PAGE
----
It starts out brilliantly, with a history of Big Bang cosmology, and all the, well, physics, astronomy, and mathematics that went into discovering and understanding it. It describes a very Quinean view of the scientific method which I happen to like: science is a tapestry that we are weaving, a unified whole. Attempt to unweave any small part, and the whole tapestry is in jeopardy. I don’t think it does a very good job of articulating the enormous vastness of the cosmos, though other essays have done this.

What it does do is something that I think we need to do much more often; it talks about the consilience of evidence (though not in those terms), how many different lines of reasoning can lead us to the same place. This is the fundamental difference between scientific understanding and other ways of thinking; in science, you can test the conclusions of one theory using the methods of another—and they should fit together, or else something is wrong. Creationists are fond of attacking carbon dating; but did it ever occur to them that carbon dating can be checked against dendrochronology, and geology, and astronomy, and uranium-thorium dating, and many other methods? What are the odds that all of these methods not only give the wrong answer—but indeed give the same wrong answer?

And yet, after so brilliantly explaining this principle, Gingerich collapses into religiosity. He can’t explain the fine-tuning of the universe (in particular the resonance of the helium-carbon reaction impresses him), therefore God.

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That… doesn’t… compute…

Sunday, March 20th, 2011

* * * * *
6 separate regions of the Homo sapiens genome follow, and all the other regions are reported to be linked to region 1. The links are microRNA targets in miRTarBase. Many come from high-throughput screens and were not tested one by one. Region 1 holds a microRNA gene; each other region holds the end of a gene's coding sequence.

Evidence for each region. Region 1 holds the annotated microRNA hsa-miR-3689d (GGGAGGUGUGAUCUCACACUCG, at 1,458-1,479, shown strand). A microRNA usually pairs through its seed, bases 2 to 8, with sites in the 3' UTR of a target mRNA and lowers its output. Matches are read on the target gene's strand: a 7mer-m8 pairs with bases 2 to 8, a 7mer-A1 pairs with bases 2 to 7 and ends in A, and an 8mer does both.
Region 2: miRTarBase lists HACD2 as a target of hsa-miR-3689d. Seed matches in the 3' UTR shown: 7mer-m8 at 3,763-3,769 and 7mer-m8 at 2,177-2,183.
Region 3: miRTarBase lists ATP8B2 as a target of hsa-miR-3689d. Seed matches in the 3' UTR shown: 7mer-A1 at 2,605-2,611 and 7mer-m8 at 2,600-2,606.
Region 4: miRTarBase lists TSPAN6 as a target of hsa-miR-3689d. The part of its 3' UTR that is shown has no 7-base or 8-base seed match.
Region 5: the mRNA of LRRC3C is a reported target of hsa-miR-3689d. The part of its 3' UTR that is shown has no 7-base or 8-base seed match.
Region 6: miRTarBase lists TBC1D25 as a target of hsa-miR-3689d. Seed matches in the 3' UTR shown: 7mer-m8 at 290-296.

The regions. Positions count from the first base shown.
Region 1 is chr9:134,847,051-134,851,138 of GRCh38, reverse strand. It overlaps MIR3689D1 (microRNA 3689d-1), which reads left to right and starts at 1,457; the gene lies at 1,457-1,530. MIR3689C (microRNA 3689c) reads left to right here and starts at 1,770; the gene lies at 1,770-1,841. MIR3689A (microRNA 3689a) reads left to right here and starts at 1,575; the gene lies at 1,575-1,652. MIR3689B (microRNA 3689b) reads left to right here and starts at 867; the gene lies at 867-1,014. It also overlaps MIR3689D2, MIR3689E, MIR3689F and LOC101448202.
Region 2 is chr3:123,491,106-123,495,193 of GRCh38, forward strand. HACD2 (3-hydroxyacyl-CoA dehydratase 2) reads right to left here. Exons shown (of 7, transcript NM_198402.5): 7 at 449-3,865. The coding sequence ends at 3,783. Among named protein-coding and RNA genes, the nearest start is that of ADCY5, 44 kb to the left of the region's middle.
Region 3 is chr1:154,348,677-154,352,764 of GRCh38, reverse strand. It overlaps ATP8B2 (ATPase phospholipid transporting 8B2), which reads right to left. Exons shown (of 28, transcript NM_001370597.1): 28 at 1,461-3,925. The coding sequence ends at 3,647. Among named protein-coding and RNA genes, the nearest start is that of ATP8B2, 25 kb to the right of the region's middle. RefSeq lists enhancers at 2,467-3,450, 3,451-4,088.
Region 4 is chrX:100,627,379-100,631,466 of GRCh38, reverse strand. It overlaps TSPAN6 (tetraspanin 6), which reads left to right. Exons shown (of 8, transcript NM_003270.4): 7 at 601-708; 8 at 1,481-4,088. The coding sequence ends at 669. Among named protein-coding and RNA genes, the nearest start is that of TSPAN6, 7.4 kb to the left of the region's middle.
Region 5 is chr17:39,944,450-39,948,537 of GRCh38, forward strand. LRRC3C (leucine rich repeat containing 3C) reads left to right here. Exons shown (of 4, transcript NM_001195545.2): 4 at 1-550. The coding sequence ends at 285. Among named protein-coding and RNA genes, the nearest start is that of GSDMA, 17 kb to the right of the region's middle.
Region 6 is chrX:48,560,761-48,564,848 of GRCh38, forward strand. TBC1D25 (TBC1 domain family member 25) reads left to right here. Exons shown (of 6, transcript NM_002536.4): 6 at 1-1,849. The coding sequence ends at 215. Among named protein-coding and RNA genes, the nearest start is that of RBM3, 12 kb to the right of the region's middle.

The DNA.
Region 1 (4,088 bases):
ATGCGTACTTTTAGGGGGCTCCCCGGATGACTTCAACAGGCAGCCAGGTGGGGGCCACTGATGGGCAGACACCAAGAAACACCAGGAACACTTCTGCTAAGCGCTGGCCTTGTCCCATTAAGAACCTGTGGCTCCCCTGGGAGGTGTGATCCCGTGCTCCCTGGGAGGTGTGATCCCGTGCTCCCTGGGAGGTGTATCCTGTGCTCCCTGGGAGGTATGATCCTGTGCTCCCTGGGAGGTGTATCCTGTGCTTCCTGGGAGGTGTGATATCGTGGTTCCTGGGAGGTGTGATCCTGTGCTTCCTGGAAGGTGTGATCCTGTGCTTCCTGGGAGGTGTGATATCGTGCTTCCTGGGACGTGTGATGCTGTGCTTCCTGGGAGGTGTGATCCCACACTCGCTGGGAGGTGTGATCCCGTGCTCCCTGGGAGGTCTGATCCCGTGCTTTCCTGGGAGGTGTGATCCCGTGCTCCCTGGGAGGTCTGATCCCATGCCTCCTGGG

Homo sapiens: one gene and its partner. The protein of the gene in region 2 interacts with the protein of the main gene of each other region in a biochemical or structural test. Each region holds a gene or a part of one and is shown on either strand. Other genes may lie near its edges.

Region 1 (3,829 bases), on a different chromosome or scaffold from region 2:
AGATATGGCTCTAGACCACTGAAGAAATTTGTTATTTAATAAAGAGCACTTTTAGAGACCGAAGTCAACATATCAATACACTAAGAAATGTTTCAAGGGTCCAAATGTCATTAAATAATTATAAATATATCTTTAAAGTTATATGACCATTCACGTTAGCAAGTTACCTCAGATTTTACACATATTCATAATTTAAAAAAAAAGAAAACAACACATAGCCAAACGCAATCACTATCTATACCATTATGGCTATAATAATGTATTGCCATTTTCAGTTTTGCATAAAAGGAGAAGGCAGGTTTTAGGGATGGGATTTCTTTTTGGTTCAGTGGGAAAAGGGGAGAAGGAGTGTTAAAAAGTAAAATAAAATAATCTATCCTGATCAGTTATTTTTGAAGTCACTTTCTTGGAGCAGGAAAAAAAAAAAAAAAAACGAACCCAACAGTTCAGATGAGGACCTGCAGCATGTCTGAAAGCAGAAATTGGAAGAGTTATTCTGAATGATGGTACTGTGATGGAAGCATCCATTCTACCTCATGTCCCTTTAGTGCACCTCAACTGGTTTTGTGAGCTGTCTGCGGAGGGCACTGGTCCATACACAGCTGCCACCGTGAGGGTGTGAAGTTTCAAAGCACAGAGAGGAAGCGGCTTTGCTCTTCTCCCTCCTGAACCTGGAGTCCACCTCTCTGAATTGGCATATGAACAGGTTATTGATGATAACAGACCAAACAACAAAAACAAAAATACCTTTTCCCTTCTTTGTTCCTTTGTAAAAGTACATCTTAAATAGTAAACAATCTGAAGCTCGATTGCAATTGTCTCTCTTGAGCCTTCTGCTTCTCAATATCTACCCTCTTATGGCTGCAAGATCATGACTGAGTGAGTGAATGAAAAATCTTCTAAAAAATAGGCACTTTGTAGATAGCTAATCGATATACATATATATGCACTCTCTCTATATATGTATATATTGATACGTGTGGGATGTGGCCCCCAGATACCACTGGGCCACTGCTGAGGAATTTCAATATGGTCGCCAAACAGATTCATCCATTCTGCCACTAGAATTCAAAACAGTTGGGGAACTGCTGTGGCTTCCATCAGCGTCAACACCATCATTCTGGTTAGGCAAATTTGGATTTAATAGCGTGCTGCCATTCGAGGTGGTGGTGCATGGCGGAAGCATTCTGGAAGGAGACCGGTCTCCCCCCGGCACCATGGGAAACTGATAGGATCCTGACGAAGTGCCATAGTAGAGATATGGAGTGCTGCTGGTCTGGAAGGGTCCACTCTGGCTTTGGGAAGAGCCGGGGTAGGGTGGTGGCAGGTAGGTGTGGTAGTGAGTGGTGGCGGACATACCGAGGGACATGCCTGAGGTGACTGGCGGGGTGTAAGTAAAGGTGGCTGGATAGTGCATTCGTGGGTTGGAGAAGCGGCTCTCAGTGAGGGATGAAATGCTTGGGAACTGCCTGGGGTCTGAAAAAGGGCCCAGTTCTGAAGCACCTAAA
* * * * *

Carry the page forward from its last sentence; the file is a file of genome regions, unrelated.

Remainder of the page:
JDN 2455641

Apparently, there are studies showing that conservatives give more to charity than liberals. Most of these studies are based on the work of Arthur Brooks (a conservative behavioral economist, odd as that sounds), but there are a few other studies as well. Speaking from my own personal experience (on which most of the liberals I know give until it hurts and most of the conservatives I know literally would prefer the poor to starve to death in a dramatically Social Darwinist fashion), this is baffling. A similarly baffling finding is the result that people who oppose income redistribution are statistically less racist.

My first inclination is to question the scientific accuracy of the studies; and this can be done. Some of the demographic data doesn’t line up with census data, and there is an obvious issue with social desirability bias. One possible explanation for the result would be to say simply that conservatives are more sensitive to social desirability effects—which would be interesting, but hardly earth-shattering.

But while it is tempting to dismiss the research as invalid, I honestly can’t justify that on scientific grounds. It has some holes in it, no doubt; but these holes are not such gaping scientific flaws that it would be fair to dismiss the research entirely. (Unlike, say, Bem’s experiments on precognition.) The best I can say right now along those lines is that we need future research to plug the holes.

Moreover, one thing that really doesn’t compute is that most of the studies show a strong effect of religiosity—in short, if you think you’ll burn in Hell for not giving to charity, you give to charity. But then, which lending team on Kiva has the highest number of members, highest total lending, highest average lending? The atheist team. Moreover, this data is completely free from bias or statistical anomalies, because it comes directly from Kiva’s financial records. Could Kiva be an exception to the trend? I suppose—but $3.7 million seems a very dramatic exception.